The road after high school may have been long to get to where she is, and it may have been different from the road taken by others who become engineers, but she does not regret taking it or doing it how she did.

“It was 10 times harder,” Bajic said. “But I feel for me it was the best choice. It can be done. People maybe think to go into something like this, you have to do it young, but you can do it. You just have to work hard.”

These days, she loves telling children what she does.

That usually draws snickers at first due to the sewer aspect of the job, but those usually defuse into genuine interest in her career. She especially delights in the new toys she sees coming out, for both boys and girls, that promote STEM (Science, Technology, Engineering and Math) aspects of education.

And then there’s the project.

The project.

Five miles of tunnel. 150 to 200 feet of bedrock. Hundreds of millions of dollars. Kelly Bajic is at the forefront of something the city has never done before, her city, where she grew up and lives and which she is now helping shape.

“It’s a once-in-a-lifetime project,” she said.

Jamal Robinson

These days, the crystals have fallen off and the sunglasses have long been broken.

Still, Jamal Robinson knows right where they are.

Tucked away in a china cabinet at his parents’ Fort Wayne home, this particular pair of sunglasses acts as a relic of a different time. As well it should, since this is the pair – once studded with Swarovski crystals designed to look like diamonds and made on a whim after seeing a famous R&B artist don a similar pair in a music video – that not only birthed his business but boosted Robinson’s motivation to begin it in the first place.

Without those sunglasses, there might be no DESIAR.

“They gave me the confidence,” he says today.

DESIAR, a play on “desire,” is now Robinson’s thriving sunglasses company with ties to sunglass carriers like Luxottica and accessory stores such as The Aldo Group and TJX. It began with Robinson designing his first pair of sunglasses in his University of Central Florida dorm room after seeing R. Kelly wearing diamond-studded ones on television.

“I obviously could not afford diamonds,” said Robinson, noting he went to a hobby store and used glue to attach the crystals.

When rapper Soulja Boy took notice of the glasses backstage at a concert Robinson attended, the idea for a business revolving around the eyewear became a real thing. Soon, Robinson was designing sunglasses at the table of his parents’ house.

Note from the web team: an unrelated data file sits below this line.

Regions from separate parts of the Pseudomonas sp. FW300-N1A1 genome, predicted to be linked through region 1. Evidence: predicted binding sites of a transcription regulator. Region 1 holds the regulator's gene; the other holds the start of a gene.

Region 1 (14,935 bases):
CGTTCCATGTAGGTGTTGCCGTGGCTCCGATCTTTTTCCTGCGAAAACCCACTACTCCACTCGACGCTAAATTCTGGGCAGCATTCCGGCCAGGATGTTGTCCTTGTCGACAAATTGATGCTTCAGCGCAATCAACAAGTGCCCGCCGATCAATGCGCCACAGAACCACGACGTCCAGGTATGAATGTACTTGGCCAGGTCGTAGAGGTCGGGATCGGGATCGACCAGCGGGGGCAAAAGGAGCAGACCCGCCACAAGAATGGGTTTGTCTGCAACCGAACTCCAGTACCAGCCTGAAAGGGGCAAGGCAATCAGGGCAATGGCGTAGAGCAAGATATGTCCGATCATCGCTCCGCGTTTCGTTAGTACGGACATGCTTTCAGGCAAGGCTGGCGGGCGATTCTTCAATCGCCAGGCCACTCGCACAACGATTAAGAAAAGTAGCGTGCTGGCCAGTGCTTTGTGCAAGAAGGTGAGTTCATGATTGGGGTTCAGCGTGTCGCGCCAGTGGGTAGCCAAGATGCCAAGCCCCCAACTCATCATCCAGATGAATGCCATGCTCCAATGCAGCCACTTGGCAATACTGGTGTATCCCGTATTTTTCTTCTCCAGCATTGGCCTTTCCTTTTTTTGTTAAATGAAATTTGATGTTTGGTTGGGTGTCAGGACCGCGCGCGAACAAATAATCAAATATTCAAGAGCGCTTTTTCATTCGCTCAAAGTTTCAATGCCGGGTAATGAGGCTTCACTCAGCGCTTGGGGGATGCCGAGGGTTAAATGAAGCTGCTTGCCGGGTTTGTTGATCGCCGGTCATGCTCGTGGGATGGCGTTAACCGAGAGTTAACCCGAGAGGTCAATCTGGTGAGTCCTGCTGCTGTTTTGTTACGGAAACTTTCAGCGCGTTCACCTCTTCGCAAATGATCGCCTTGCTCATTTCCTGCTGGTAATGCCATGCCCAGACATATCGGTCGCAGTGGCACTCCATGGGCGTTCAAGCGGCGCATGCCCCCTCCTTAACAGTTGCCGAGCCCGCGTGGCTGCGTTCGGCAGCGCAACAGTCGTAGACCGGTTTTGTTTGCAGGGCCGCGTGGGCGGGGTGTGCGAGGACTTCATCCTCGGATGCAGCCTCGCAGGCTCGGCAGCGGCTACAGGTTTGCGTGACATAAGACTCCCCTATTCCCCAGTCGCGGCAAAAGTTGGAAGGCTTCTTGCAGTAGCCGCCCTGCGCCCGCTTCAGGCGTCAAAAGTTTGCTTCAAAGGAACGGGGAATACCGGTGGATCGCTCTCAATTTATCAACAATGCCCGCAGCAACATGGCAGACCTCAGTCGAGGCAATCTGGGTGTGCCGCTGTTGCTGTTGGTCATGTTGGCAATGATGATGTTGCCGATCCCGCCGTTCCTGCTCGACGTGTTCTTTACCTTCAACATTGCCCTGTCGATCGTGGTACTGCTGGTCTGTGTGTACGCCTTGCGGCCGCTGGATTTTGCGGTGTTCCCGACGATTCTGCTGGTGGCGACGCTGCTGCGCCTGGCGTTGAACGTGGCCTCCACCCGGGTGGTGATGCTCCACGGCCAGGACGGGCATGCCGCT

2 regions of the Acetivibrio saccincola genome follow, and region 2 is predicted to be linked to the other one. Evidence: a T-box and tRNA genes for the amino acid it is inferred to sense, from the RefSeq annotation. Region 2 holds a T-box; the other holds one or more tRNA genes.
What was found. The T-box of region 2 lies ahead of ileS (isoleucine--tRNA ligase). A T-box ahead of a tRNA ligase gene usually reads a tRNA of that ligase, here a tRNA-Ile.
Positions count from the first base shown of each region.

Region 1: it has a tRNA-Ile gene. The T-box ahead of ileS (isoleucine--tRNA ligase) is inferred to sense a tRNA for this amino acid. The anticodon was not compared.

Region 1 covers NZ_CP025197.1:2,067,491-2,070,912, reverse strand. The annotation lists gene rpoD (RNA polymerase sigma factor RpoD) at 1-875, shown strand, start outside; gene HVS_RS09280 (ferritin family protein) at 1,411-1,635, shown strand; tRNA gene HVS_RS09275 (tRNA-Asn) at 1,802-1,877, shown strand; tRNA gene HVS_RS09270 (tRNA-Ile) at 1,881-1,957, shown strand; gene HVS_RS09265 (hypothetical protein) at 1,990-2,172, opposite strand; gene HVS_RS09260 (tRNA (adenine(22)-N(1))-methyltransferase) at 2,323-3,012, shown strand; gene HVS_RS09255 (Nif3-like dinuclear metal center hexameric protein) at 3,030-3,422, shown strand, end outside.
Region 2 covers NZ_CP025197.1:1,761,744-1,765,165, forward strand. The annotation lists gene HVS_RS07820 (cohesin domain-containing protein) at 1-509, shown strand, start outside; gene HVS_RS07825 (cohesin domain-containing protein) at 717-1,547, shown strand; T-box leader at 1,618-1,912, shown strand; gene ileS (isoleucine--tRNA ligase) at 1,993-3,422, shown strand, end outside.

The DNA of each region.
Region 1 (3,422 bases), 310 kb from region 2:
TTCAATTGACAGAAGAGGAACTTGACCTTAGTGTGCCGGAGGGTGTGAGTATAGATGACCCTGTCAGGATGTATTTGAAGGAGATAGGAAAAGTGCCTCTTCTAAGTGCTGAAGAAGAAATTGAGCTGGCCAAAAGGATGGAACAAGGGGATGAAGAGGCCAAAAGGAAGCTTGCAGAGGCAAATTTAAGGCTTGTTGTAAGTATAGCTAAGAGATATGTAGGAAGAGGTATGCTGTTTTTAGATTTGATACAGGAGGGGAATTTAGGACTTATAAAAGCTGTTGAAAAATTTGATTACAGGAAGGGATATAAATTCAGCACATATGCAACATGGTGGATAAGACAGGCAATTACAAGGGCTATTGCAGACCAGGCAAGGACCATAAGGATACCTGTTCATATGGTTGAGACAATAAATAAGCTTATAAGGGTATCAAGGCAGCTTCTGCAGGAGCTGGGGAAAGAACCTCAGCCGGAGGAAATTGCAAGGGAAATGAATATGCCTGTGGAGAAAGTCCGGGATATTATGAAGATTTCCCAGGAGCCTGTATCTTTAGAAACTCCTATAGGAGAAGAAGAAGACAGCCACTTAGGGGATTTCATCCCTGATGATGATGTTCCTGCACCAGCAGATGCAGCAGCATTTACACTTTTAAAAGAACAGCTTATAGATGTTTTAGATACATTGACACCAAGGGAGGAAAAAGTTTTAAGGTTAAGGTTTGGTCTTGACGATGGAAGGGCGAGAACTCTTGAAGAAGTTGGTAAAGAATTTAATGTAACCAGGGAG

“I was one of those kids that wanted to be a rapper in high school,” Robinson said. “But starting a business was always something I wanted to do. My dad is an entrepreneur, I have friends and people around me who are entrepreneurs, and I wanted to be in control of my destiny.”

Robinson got his first taste of the fashion industry as a freshman at Central Florida, taking an unpaid internship for a magazine company which looked to make a clothing line. While he did designs for the company, he learned about all the legwork involved in running a business, especially from the 30-something boss he had at the time.

“He knew I had no idea about business structure, but he knew I was hungry,” Robinson said. “I remember he showed me that it’s not just starting the company. You have to know and be able to run all the parts.”

Robinson came back to Fort Wayne after his freshman year and attended college here. He’d take his eyewear ideas to concerts or shows and began networking.

Many told him he needed to go to the bigger cities and that something so fashionable could not thrive here. Robinson says he’s found quite the opposite and wishes he had focused on the Hoosier state from the start.

“The local community is totally supportive of what I’m doing, and, to be frank, I had so many people say a business like this could not succeed in Fort Wayne,” Robinson said. “I found that to be totally wrong.”

Earlier this year, Robinson won $35,000 in capital for his business as part of winning Ivy Tech Community College Northeast’s New Venture Competition. He’s branching out in parts of Texas, setting up kiosks.